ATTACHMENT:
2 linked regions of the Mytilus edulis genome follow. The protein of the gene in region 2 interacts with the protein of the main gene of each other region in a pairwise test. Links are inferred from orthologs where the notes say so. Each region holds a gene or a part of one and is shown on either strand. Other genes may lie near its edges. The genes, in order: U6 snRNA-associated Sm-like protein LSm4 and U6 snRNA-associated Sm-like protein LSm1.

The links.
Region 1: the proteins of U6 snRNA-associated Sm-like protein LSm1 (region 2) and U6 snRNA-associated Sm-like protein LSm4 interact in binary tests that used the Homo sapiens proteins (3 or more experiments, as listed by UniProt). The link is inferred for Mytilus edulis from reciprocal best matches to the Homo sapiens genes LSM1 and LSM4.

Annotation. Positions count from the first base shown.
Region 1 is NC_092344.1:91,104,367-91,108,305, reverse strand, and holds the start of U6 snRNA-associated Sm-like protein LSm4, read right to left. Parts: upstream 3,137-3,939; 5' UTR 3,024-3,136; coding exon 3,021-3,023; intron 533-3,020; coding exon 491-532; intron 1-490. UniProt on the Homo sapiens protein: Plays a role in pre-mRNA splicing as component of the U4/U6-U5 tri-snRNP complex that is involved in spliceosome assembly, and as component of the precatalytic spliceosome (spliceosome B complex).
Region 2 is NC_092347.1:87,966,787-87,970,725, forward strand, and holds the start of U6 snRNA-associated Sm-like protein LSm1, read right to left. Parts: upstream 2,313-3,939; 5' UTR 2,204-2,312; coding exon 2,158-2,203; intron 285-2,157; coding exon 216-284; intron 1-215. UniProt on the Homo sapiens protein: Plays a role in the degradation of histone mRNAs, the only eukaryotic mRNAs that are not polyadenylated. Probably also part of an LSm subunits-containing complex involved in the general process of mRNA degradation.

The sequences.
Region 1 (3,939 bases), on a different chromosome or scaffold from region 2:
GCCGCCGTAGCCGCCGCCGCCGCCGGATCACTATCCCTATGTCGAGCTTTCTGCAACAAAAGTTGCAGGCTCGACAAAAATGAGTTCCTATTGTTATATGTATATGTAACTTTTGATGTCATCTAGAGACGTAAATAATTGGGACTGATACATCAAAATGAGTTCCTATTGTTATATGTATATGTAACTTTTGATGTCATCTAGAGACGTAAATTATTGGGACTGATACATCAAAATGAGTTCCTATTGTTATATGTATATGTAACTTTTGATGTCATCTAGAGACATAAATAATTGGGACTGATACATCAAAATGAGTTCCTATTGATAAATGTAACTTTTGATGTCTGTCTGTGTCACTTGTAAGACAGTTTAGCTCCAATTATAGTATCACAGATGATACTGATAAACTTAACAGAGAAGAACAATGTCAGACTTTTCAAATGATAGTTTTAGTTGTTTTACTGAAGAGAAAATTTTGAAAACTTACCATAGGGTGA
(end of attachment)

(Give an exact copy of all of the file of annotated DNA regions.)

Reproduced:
2 linked regions of the Mytilus edulis genome follow. The protein of the gene in region 2 interacts with the protein of the main gene of each other region in a pairwise test. Links are inferred from orthologs where the notes say so. Each region holds a gene or a part of one and is shown on either strand. Other genes may lie near its edges. The genes, in order: U6 snRNA-associated Sm-like protein LSm4 and U6 snRNA-associated Sm-like protein LSm1.

The links.
Region 1: the proteins of U6 snRNA-associated Sm-like protein LSm1 (region 2) and U6 snRNA-associated Sm-like protein LSm4 interact in binary tests that used the Homo sapiens proteins (3 or more experiments, as listed by UniProt). The link is inferred for Mytilus edulis from reciprocal best matches to the Homo sapiens genes LSM1 and LSM4.

Annotation. Positions count from the first base shown.
Region 1 is NC_092344.1:91,104,367-91,108,305, reverse strand, and holds the start of U6 snRNA-associated Sm-like protein LSm4, read right to left. Parts: upstream 3,137-3,939; 5' UTR 3,024-3,136; coding exon 3,021-3,023; intron 533-3,020; coding exon 491-532; intron 1-490. UniProt on the Homo sapiens protein: Plays a role in pre-mRNA splicing as component of the U4/U6-U5 tri-snRNP complex that is involved in spliceosome assembly, and as component of the precatalytic spliceosome (spliceosome B complex).
Region 2 is NC_092347.1:87,966,787-87,970,725, forward strand, and holds the start of U6 snRNA-associated Sm-like protein LSm1, read right to left. Parts: upstream 2,313-3,939; 5' UTR 2,204-2,312; coding exon 2,158-2,203; intron 285-2,157; coding exon 216-284; intron 1-215. UniProt on the Homo sapiens protein: Plays a role in the degradation of histone mRNAs, the only eukaryotic mRNAs that are not polyadenylated. Probably also part of an LSm subunits-containing complex involved in the general process of mRNA degradation.

The sequences.
Region 1 (3,939 bases), on a different chromosome or scaffold from region 2:
GCCGCCGTAGCCGCCGCCGCCGCCGGATCACTATCCCTATGTCGAGCTTTCTGCAACAAAAGTTGCAGGCTCGACAAAAATGAGTTCCTATTGTTATATGTATATGTAACTTTTGATGTCATCTAGAGACGTAAATAATTGGGACTGATACATCAAAATGAGTTCCTATTGTTATATGTATATGTAACTTTTGATGTCATCTAGAGACGTAAATTATTGGGACTGATACATCAAAATGAGTTCCTATTGTTATATGTATATGTAACTTTTGATGTCATCTAGAGACATAAATAATTGGGACTGATACATCAAAATGAGTTCCTATTGATAAATGTAACTTTTGATGTCTGTCTGTGTCACTTGTAAGACAGTTTAGCTCCAATTATAGTATCACAGATGATACTGATAAACTTAACAGAGAAGAACAATGTCAGACTTTTCAAATGATAGTTTTAGTTGTTTTACTGAAGAGAAAATTTTGAAAACTTACCATAGGGTGA